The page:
Genetic and environmental effects on the covariation between colour polymorphism and a life-history trait

A Roulin*, P Bize, PA Ravussin, L Broch

*Corresponding author for this work

Research output: Contribution to journalArticle

29 Citations (Scopus)

Abstract

Variation in coloration with a strong underlying genetic basis is frequently found within animal populations but little is known about its function. Covariation between colour polymorphisin and life-history traits can arise because morphs perform differently among environments or because they possess alternative alleles coding for key life-history traits. To test these two hypotheses, we studied a population of tawny owls Strix aluco, a bird displaying red, brown and grey morphs. We assessed the colour morph of breeding females, swapped eggs or hatchlings between pairs of nests, and examined how body condition in 3-week-old nestlings covaries with coloration of foster and genetic mothers. Redder foster and genetic mothers produced young in better condition. Because in two other years we observed that greyish females produced offspring in better condition than those of red females, the present study suggests that colour polymorphism signals genetic and phenotypic adaptations to cope with a fluctuating environment.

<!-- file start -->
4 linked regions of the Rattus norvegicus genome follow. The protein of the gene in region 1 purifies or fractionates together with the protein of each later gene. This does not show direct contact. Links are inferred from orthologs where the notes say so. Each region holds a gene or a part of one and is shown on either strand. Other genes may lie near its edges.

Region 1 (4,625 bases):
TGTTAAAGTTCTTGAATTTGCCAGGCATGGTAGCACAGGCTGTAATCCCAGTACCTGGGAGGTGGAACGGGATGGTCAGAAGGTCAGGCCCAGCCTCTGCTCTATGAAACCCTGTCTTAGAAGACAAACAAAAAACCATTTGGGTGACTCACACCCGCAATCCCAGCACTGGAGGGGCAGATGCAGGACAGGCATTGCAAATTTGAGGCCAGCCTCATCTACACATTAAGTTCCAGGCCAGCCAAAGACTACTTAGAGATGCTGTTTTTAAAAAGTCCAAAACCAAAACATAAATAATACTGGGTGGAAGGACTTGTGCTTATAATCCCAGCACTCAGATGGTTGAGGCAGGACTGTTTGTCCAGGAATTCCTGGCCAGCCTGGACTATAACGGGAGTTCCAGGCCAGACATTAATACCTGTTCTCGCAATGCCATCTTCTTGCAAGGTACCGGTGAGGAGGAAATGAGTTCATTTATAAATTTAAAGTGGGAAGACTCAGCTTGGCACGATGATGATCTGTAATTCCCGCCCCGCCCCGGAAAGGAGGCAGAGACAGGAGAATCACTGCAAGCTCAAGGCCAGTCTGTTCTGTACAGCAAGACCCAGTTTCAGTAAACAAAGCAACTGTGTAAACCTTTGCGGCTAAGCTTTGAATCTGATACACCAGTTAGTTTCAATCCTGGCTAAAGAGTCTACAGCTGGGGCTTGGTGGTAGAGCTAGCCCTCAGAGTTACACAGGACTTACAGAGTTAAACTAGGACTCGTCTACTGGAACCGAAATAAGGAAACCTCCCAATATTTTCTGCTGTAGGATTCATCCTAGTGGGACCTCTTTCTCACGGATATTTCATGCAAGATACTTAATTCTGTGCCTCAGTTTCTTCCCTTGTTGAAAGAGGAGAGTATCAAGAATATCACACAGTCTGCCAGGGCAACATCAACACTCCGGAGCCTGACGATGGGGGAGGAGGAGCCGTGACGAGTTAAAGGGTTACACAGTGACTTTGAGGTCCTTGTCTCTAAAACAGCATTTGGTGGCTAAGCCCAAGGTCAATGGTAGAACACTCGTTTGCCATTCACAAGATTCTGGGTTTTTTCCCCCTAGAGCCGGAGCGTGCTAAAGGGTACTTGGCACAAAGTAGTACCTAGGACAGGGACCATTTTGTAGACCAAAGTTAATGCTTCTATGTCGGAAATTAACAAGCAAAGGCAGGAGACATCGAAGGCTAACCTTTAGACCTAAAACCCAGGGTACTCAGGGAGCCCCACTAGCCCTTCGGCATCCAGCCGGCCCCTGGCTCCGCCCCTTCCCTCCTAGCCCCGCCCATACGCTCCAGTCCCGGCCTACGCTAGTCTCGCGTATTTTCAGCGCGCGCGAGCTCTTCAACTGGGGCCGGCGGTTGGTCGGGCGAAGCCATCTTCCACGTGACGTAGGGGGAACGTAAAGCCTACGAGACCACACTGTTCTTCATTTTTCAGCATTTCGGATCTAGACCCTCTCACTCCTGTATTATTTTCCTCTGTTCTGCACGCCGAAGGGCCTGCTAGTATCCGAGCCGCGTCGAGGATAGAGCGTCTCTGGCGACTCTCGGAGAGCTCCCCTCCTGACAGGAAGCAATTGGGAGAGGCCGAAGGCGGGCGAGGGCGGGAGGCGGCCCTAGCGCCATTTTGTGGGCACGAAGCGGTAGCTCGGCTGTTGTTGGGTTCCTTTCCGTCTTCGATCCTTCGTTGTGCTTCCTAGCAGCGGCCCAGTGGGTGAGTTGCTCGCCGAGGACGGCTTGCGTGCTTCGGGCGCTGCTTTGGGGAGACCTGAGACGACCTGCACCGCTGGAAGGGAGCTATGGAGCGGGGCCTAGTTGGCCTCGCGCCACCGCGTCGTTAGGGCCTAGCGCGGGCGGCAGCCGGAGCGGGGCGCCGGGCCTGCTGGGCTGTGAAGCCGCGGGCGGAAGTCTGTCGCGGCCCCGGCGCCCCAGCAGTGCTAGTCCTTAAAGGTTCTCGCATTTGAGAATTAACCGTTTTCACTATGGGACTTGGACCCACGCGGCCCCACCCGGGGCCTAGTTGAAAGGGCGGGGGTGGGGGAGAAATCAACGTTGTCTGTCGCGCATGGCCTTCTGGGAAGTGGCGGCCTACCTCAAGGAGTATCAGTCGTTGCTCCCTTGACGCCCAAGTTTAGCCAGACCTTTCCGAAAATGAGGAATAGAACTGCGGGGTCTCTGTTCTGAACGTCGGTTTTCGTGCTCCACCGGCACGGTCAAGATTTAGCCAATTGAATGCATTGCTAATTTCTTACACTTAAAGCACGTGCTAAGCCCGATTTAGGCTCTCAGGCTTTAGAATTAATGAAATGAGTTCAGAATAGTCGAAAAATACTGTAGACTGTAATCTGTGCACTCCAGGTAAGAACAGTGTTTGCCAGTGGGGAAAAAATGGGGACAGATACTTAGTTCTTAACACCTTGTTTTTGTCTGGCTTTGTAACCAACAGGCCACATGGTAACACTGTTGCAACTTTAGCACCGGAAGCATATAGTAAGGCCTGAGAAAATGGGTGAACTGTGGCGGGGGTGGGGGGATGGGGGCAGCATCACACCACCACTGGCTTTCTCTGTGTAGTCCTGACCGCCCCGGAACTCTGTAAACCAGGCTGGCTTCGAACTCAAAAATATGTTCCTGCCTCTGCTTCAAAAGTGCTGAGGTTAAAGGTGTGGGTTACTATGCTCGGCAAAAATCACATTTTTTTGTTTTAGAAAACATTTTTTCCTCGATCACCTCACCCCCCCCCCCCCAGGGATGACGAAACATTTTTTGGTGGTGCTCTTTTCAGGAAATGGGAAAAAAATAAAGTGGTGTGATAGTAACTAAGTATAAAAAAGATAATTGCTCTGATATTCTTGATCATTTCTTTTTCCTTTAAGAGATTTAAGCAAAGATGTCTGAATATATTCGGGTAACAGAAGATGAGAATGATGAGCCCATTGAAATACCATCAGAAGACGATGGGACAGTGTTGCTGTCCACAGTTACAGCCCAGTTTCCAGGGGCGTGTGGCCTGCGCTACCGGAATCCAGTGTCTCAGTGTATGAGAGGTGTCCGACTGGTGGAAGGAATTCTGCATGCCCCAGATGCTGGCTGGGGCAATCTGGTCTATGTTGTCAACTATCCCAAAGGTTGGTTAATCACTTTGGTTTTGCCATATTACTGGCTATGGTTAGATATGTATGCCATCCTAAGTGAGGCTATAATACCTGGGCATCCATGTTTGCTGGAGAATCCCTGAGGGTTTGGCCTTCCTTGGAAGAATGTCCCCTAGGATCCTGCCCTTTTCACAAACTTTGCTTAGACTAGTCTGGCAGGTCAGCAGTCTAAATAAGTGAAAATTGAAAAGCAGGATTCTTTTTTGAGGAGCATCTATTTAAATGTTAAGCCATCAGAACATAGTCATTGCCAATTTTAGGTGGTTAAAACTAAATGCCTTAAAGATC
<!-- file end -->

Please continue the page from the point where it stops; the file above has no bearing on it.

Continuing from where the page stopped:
Original languageEnglish
Pages (from-to)1253-1260
Number of pages8
JournalEvolutionary Ecology Research
Volume6
Issue number8
Publication statusPublished - Dec 2004

Keywords

  • colour polymorphism
  • disruptive selection
  • ecological niche
  • frequency-dependent selection
  • genetic-environment interaction
  • Strix aluco
  • OWL STRIX-ALUCO
  • TAWNY OWL
  • PYGMY GRASSHOPPERS
  • TETRIX-UNDULATA
  • EVOLUTION
  • PATTERN
  • SELECTION
  • BEHAVIOR

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